Featured in Issues & Controversies in American History:
CIVIL RIGHTS ACT OF 1964: A Measure to Ensure Equality or a Violation of States’ Rights?
For much of American history, racial discrimination was legal in the United States, and many states, particularly in the South, mandated separate accommodations for whites and blacks. The U.S. Supreme Court outlawed segregation in public schools in 1954, but many other facilities open to the public, such as restaurants and hotels, could bar service to African Americans and others. Private companies could also discriminate when hiring or promoting workers. In the 1950s, the civil rights movement emerged with the goal of ending segregation and promoting equal opportunity for all Americans. In response, Congress debated the far-reaching Civil Rights Act of 1964 to outlaw discrimination based on race, color, religion, sex, or national origin. Supporters of the Civil Rights Act argued that it would ensure equality for all Americans and create a more just society, but opponents argued that it would infringe on states’ rights and the freedom of private individuals to choose whom they could associate with and which customers they could serve.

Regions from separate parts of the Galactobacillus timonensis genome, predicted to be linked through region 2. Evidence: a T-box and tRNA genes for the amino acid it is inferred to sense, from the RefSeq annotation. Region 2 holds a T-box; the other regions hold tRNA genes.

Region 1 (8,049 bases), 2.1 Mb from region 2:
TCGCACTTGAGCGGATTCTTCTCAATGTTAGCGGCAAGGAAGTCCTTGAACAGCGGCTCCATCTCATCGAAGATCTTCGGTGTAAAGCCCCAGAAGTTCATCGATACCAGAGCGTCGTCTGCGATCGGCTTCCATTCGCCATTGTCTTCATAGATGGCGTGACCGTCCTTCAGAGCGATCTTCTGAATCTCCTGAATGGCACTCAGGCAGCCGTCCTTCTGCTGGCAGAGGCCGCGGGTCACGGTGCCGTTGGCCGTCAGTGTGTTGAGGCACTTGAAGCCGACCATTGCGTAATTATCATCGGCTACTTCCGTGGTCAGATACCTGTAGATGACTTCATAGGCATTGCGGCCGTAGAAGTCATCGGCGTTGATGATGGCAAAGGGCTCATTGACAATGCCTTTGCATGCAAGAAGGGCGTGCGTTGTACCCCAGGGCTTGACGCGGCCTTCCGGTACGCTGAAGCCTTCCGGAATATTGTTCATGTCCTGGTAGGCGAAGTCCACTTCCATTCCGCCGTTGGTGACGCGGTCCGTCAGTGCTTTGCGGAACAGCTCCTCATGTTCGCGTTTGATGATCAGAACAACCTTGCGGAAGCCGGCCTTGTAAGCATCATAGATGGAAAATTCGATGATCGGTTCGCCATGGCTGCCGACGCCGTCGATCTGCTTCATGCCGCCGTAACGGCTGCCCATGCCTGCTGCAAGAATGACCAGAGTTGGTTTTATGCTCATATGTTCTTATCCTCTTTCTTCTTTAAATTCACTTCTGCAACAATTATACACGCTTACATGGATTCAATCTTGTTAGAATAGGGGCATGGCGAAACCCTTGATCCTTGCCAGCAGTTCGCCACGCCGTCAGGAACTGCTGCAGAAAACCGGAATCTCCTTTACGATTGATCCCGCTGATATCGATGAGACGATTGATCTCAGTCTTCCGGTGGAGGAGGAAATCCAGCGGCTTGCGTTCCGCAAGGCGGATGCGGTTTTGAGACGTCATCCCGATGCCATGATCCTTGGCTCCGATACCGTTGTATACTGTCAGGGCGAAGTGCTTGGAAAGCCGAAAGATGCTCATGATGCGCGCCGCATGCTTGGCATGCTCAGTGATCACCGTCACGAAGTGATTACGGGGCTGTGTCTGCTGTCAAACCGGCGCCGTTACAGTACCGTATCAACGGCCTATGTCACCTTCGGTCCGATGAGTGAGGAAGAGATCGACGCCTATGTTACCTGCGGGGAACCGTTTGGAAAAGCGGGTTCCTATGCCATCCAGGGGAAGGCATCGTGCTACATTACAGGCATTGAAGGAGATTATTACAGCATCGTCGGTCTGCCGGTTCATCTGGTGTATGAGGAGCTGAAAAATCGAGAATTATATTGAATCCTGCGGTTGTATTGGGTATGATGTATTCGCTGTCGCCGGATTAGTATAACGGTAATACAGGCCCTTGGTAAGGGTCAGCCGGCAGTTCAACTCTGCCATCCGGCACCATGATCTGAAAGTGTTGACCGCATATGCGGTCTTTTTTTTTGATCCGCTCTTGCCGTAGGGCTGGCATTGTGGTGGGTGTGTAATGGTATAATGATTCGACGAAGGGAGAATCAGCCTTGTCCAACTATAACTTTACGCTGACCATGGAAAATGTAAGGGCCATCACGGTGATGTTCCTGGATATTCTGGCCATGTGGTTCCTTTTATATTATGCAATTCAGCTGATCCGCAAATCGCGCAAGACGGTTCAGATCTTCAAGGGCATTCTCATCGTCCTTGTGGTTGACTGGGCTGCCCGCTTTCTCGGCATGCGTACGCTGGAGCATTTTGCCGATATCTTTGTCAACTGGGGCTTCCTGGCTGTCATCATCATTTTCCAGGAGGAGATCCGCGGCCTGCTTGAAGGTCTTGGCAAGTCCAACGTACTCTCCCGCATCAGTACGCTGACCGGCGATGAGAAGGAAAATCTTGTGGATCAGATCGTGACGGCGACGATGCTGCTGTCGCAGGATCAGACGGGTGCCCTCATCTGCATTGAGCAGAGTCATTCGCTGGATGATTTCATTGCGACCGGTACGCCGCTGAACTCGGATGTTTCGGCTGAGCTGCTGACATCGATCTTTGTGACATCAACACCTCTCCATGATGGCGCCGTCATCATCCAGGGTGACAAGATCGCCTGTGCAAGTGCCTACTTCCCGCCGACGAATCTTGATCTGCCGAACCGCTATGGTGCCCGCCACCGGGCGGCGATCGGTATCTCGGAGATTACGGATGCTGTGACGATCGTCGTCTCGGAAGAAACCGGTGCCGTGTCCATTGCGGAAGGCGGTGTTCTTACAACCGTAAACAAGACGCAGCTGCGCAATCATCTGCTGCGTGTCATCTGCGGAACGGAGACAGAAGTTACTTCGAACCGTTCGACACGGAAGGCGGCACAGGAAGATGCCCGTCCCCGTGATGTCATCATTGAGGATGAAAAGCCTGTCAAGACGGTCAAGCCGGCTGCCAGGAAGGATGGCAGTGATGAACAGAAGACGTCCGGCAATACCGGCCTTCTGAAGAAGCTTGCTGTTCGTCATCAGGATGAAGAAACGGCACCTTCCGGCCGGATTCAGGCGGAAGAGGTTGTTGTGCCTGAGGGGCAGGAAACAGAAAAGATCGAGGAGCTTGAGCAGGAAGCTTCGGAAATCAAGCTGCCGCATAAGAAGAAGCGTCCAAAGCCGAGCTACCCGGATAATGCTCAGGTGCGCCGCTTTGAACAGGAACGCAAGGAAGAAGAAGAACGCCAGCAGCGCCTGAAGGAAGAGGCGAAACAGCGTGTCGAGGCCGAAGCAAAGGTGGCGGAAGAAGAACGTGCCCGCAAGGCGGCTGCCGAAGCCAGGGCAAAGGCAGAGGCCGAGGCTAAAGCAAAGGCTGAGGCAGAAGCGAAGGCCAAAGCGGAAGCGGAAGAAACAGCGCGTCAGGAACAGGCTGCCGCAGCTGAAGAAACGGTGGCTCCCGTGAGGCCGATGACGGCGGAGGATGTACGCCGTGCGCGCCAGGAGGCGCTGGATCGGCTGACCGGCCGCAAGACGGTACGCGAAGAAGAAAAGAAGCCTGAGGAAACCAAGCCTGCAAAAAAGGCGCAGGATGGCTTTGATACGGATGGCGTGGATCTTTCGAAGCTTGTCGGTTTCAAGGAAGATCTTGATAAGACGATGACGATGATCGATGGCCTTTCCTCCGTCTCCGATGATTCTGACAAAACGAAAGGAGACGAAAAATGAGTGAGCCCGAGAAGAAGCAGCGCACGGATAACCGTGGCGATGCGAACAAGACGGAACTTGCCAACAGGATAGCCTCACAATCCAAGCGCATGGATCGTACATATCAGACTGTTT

Let your students get the facts and decide for themselves: Is the Civil Rights Act of 1964 a just and necessary means to combat racial discrimination in the South? Or is the act an unlawful federal intrusion on the rights of Southern states and their social traditions? Be sure to check out Issues & Controversies in American History’s clear and unbiased examination of the Civil Rights Act of 1964 this month.
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